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Electrical Wiring Tips

When I think back on how I acquired most of my knowledge about electricity, I have to laugh. I did get some expert instruction from a wise older electrical engineer who happened to know many aspects of the National Electric Code by heart. He helped me re-wire the first house I owned. My brain was so receptive to getting this information that I absorbed everything he showed me. For example, once he showed me how to wire two 3 way switches that worked independently to power a stairwell light fixture, I instantly understood.

Getting Bitten

As I took on other jobs, I started to read books on the subject and do trial and error experiments. Back 25 years ago, I didn't have the respect I currently have for electricity. Luckily, I am still alive and my work has never caused a fire. But there have been some close calls!

I'll never forget one particular instance. If you wire an electrical panel, you quickly learn that the bare ground wires and the white neutral wires can be connected to the same bar inside the panel in certain instances. So I assumed that since you can always safely touch the bare ground wire with no fear of getting zotted that one could do the same with the white neutral wires.

One day, I was up on a step ladder with my head sticking through a suspended ceiling. I was involved in a remodeling project in a light commercial building. I needed to splice a cable into an existing circuit. To do so, I needed to connect my white neutral wire to several that were in the box. I removed the wire nut and for some reason grabbed onto them. The next thing I remember was lying flat on my back on the floor. I got shocked BIG TIME. Why? Simple! The circuit was in use and energized. The neutral wires are part of a live circuit and my body had simply become sort of an extra light bulb in the circuit. Actually, I had become a convenient path to ground.

Top Tips

Perhaps the biggest tip I can offer is to plan for plenty of circuits. The cost of a 40 circuit panel vs. a 30 circuit panel is peanuts. Two hundred fifty feet of 12 / 2 cable with ground is peanuts. Anticipate what the load for a circuit might be and if in doubt, simply add another circuit to a room addition or house. Heck, add two more!

Consider using 12/2 wire as your minimum wire size. I did that in my own home after years of frustration working at other people's homes. I could notice a voltage drop at some houses when I used my power tools. I quickly learned that I was at the end of a long stretch of 14 gauge wire. Fourteen gauge wire supports 15 amps or 1,800 watts. But 12 gauge wire is rated for 20 amps or 2,400 watts. That is a significant difference.

Plan for big tools in your garage or workshop. If you have a table saw, it should have its own circuit. Those motors can draw lots of juice on startup and when a thick board is being cut with a semi-dull blade!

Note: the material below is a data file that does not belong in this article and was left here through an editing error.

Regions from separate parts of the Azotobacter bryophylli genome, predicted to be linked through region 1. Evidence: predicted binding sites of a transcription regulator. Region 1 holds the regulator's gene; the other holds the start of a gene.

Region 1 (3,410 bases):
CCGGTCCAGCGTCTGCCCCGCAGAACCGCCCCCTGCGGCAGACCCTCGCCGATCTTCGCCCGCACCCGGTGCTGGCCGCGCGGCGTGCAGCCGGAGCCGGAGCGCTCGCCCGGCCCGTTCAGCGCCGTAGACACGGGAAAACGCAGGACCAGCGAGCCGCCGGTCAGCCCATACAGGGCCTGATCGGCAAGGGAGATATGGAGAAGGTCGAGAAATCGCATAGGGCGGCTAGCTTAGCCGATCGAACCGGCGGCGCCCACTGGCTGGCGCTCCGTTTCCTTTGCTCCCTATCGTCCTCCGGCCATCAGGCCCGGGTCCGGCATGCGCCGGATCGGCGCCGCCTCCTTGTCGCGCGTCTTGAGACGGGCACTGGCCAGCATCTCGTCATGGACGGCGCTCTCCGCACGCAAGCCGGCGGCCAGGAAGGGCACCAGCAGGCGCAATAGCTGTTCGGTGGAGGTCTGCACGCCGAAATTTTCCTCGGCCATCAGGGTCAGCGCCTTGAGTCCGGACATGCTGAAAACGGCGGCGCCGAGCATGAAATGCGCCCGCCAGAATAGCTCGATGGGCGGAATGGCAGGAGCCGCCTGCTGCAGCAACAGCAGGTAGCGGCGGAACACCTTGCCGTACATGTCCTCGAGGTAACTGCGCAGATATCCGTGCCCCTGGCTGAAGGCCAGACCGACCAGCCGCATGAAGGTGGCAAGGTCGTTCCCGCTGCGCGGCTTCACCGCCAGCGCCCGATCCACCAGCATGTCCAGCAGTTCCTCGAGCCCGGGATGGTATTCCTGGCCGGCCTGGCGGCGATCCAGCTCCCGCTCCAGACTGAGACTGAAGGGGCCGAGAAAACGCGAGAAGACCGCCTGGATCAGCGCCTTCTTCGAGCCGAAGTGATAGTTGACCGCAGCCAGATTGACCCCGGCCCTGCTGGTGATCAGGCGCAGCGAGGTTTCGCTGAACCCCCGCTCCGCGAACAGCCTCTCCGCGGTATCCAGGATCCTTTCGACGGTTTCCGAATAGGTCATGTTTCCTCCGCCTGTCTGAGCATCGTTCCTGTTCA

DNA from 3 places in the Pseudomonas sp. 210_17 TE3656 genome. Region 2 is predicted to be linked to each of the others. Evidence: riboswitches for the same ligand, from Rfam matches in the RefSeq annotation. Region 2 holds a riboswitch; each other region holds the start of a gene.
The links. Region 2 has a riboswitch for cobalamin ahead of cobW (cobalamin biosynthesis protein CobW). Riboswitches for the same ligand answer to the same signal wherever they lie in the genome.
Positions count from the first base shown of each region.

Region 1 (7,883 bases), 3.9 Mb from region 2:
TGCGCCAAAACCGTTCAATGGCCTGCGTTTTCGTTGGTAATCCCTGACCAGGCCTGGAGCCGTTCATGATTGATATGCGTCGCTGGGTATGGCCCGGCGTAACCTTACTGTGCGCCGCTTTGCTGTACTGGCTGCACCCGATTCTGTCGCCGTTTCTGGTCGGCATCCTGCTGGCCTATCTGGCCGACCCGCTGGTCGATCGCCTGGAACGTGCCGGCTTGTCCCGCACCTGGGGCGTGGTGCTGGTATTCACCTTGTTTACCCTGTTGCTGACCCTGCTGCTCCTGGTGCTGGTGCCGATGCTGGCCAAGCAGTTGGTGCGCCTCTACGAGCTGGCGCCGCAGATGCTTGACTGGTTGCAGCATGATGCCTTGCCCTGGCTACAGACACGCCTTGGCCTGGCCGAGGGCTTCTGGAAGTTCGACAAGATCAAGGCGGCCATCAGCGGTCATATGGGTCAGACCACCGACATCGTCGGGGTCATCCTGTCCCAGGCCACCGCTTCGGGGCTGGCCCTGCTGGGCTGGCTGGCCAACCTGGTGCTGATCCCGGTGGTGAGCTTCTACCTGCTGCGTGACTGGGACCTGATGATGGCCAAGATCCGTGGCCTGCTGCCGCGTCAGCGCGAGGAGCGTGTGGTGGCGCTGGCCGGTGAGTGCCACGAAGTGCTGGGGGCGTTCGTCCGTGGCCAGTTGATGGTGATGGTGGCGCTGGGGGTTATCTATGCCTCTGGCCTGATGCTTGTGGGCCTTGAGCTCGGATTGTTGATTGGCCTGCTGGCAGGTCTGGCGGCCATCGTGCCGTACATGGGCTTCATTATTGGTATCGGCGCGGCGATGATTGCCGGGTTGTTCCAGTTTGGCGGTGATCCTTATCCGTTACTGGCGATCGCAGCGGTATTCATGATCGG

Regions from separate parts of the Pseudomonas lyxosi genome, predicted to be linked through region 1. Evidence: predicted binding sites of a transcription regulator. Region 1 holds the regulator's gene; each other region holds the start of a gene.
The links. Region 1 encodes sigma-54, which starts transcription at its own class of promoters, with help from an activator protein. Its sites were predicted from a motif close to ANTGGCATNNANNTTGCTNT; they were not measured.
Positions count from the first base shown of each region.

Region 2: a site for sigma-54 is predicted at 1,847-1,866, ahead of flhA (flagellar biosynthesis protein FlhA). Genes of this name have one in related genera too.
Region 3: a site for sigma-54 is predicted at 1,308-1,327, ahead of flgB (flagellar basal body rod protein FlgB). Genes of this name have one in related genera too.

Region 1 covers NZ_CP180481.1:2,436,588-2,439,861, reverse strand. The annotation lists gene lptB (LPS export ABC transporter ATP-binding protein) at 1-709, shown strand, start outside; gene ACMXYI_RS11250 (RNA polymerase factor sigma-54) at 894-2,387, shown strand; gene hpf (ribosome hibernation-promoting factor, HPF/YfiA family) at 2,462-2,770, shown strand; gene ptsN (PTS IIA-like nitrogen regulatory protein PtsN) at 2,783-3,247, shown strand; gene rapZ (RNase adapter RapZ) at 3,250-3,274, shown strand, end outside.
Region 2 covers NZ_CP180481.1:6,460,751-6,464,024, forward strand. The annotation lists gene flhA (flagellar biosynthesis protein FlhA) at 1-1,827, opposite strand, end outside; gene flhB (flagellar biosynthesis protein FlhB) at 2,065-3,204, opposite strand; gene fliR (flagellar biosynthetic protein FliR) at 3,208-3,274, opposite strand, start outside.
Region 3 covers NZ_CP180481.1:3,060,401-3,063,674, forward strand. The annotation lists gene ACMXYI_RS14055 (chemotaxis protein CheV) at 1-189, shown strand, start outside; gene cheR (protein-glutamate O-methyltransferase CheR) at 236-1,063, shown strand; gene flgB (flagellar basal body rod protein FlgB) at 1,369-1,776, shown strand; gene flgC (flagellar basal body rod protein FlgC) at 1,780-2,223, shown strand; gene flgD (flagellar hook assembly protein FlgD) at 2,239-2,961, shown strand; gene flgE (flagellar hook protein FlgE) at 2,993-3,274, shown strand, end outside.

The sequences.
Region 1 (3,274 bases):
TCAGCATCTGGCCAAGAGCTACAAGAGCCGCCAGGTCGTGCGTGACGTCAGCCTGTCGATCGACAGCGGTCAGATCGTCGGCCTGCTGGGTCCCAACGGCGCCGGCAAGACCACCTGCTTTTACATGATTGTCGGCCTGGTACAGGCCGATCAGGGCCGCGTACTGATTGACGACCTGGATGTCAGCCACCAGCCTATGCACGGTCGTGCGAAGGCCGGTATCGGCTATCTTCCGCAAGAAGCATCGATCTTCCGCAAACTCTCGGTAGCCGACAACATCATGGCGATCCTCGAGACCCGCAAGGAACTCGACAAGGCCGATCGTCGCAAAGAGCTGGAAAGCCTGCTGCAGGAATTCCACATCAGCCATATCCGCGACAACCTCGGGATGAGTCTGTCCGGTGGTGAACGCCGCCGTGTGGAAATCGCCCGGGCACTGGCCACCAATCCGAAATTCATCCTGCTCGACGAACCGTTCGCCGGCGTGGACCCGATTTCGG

Get the right tools. When working with residential electric, I use a linesman's pliers, a razor knife, a wire stripping tool and several different screwdrivers. I also have a needle nose pliers. The linesman's pliers are great for cutting cable and twisting wires together. The razor knife strips insulation from the cable and the wire stripping tool strips wire insulation in one stroke. The needle nose pliers is used to bend individual wires around outlet and switch terminal screws.

Install wiring after the plumbing and heating is done but before low voltage wiring is run. Never have wiring in the way before a plumber arrives. The heat from soldering torches has melted the insulation on many a cable or wire, trust me!

Adding wiring in older homes can be a challenge. It can be especially difficult to get wires from one floor to the next. Older homes that have cast iron drain lines sometimes offer a convenient pathway. It was not uncommon for the plumbers to create oversize holes in the floors and wall plates to accommodate their pipes as they traveled from the different floors to the roof.

On many occasions, I have been able to drop a string alongside the pipe. My best results happen when I tie a 16d common nail to the string and this acts as a weighted pointer to guide the string on its way down the chase. It helps tremendously if a person is below shining a flashlight up into the cavity. The little bit of light allows me to see the best route to follow. Once the string makes it to the basement or lower level you can pull a wire up or down through the space.

Installing the rough-in wiring for recessed light fixtures can give you a huge neck ache if you do it the way most people do. They nail up the rough-in fixture and stand on a ladder to attach the wires. The electrician I used on my jobs taught me a cool trick. Wire the fixture on the ground! Once it is complete, then lift the fixture up and nail it in place. All you have to do is figure out the length of the wire feeding the light. You can actually work backwards. Wire the light first then drop the wire to the switch or next fixture.

Wall outlet heights and locations are critical in my opinion. Many electricians choose to put boxes just 12 inches off the floor. I feel that is too low. I place mine 16 inches off the floor. What's more, I always pre-plan furniture locations. I want outlets immediately behind side tables next to couches. Why put an outlet behind a couch? I want outlets to be exactly where the fixtures or lamps will be so you don't see cords stretching to reach an outlet.

Outdoor holiday lighting outlets are very important. Plan for where you think outdoor lights will be used. Install numerous outlets that are controlled by an interior switch next to your front door and possibly a 3 way switch in your bedroom in case you forget to turn the lights out before you jump in bed!

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